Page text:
Crete, the largest of the Greek islands and the fifth biggest island in the Mediterranean, lies 318 kilometres south of Athens' port, Piraeus. Rimmed by more than 1,000 kilometres of coastline, it combines dramatic mountains with deep rocky gorges and blissful golden sand beaches. The most southerly outpost of Europe, its south coast extends to the Libyan Sea, looking to Africa, while cultural influences from Asia Minor can also be felt from the period spent under Turkish rule. Thanks to its fertile soils and warm, sunny climate, the local economy is based on agriculture, with tourism coming in a strong second. Crete's ancient archaeological sites, centuries-old harbour towns, and beaches attract visitors from all over the world.
1 Samaria Gorge
Contained within the Samaria National Park, this impressive 18-kilometer gorge is on the UNESCO World Heritage Site's tentative list. From Xyloskalo, just outside the mountain village of Omalos, the gorge descends 1,250 meters to arrive at the Libyan Sea in Agia Roumeli on Crete's sunny south coast. The river Tarraios, which dries up in summer but floods in winter, runs the length of the gorge with high rocky cliffs to each side. The stony path is quite challenging and not recommended for people with knee problems, but it's a must-do for athletic visitors to Crete. On the busiest days, up to 3,000 people hike through the gorge. The walk can take four to six hours depending on how fit you are. It is open to visitors from May through mid-October.
Chania (Hania, Khania) is the main town in Western Crete, and was the capital of the island until 1971 when it moved to Heraklion. Overlooking the Aegean Sea and backed by the White Mountains, which are snow-capped in winter, the old town's appearance dates from the centuries spent under Venice (1204-1645). Chania is a lovely place to explore on foot. A warren of romantic alleys with pastel-coloured buildings enclosed within the remains of 16th-century defensive walls, the town extends to a pretty fishing harbour. The agora (covered market), built in 1911, is worth a look for its fresh seasonal produce and gifts such as Cretan cheese and honey. Chania has an airport (12 kilometres northeast of town on Akrotiri peninsula) and is served by regular ferries from Athens' port, Piraeus. It makes a fine base for visiting the beaches of Elafonissi and Balos, and hiking the Samaria Gorge.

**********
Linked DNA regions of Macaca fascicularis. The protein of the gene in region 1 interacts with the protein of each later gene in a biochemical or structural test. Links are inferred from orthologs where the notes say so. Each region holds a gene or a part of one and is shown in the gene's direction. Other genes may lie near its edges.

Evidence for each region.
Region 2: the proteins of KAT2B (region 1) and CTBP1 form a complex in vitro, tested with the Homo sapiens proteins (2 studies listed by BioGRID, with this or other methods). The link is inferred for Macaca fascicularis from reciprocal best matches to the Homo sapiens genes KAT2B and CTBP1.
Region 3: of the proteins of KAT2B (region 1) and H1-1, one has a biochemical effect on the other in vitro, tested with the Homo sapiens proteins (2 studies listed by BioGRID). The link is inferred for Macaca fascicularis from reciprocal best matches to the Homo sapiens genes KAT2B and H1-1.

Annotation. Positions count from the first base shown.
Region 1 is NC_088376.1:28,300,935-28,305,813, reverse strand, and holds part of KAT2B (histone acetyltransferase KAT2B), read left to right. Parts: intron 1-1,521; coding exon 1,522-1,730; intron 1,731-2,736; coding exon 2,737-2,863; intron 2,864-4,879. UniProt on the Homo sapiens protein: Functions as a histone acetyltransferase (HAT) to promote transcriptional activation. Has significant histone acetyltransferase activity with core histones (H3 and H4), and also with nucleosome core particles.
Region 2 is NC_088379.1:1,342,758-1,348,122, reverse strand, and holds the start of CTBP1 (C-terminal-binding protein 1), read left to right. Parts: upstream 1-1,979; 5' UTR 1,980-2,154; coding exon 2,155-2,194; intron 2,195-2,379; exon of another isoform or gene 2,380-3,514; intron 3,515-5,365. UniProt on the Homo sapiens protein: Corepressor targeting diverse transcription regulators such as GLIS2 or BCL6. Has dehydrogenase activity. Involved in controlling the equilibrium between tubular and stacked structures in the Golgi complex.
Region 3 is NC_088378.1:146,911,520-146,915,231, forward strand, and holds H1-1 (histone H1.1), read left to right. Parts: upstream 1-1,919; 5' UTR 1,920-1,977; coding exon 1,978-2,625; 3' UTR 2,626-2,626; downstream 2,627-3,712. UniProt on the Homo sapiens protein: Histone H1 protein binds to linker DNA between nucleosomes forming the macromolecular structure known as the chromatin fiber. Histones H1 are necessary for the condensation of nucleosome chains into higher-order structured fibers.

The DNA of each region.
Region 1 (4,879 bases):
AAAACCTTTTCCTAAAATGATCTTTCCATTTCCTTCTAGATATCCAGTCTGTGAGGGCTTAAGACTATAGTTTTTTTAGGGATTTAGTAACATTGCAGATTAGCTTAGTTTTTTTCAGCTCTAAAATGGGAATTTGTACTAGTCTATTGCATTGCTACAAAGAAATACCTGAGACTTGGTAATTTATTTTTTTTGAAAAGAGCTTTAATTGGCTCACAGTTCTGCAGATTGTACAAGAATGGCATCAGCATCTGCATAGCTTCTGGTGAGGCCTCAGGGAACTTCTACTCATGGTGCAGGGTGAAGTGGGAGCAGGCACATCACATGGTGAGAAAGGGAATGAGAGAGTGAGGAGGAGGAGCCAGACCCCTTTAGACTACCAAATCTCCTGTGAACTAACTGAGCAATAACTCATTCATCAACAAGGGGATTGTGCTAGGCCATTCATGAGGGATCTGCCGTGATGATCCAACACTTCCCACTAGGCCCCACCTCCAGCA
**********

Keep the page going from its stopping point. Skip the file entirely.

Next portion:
3 Ayios Nikolaos
Along the north coast of eastern Crete, about 65 kilometres east of Heraklion, Ayios Nikolaos (Agios Nikolaos) is home to Crete's most popular modern resorts. Rimmed by beautiful beaches, it sits on the slopes above Mirabello Bay near the posh beach hotels and villas of Elounda. Highlights of a visit here include a stroll along Lake Voulismeni, with its many waterfront cafes and restaurants, and a boat trip to Spinalonga Island, the location of the Greek TV series spawned from the book The Island by Victoria Hislop. Near Ayios Nikolao, you can also visit the Diktean Cave with its stalactites and stalagmites or venture into the mountains to the charming village of Kritsa where local artisans sell traditional crafts such as leather goods, ceramics, and hand-woven rugs. On the way to Kritsa, stop by the little 13th-century church of Panagia Kera (Our Lady of Kera) to admire the superb Byzantine frescoes.
4 Palm beach
On Crete's isolated east coast, the lovely golden sands of Palm beach (Finikodasos) are backed by a dense grove of towering palm trees. According to local legend, the palms grew from date stones washed ashore from Saracen ships in the ninth century. Whatever their origin, the palms certainly flourish in Crete's balmy Mediterranean climate, with relatively mild and wet winters and completely dry summers of subtropical heat. The beach is lined with blue sun beds and straw umbrellas, and tourists will find a cafe and basic water sports facilities here. To the south end of the beach, a rocky outcrop with a viewing platform affords fine views down onto the shore and is ideal for taking photos. The nearest sizeable resort is Ayios Nikolaos 96 kilometres away on the north coast.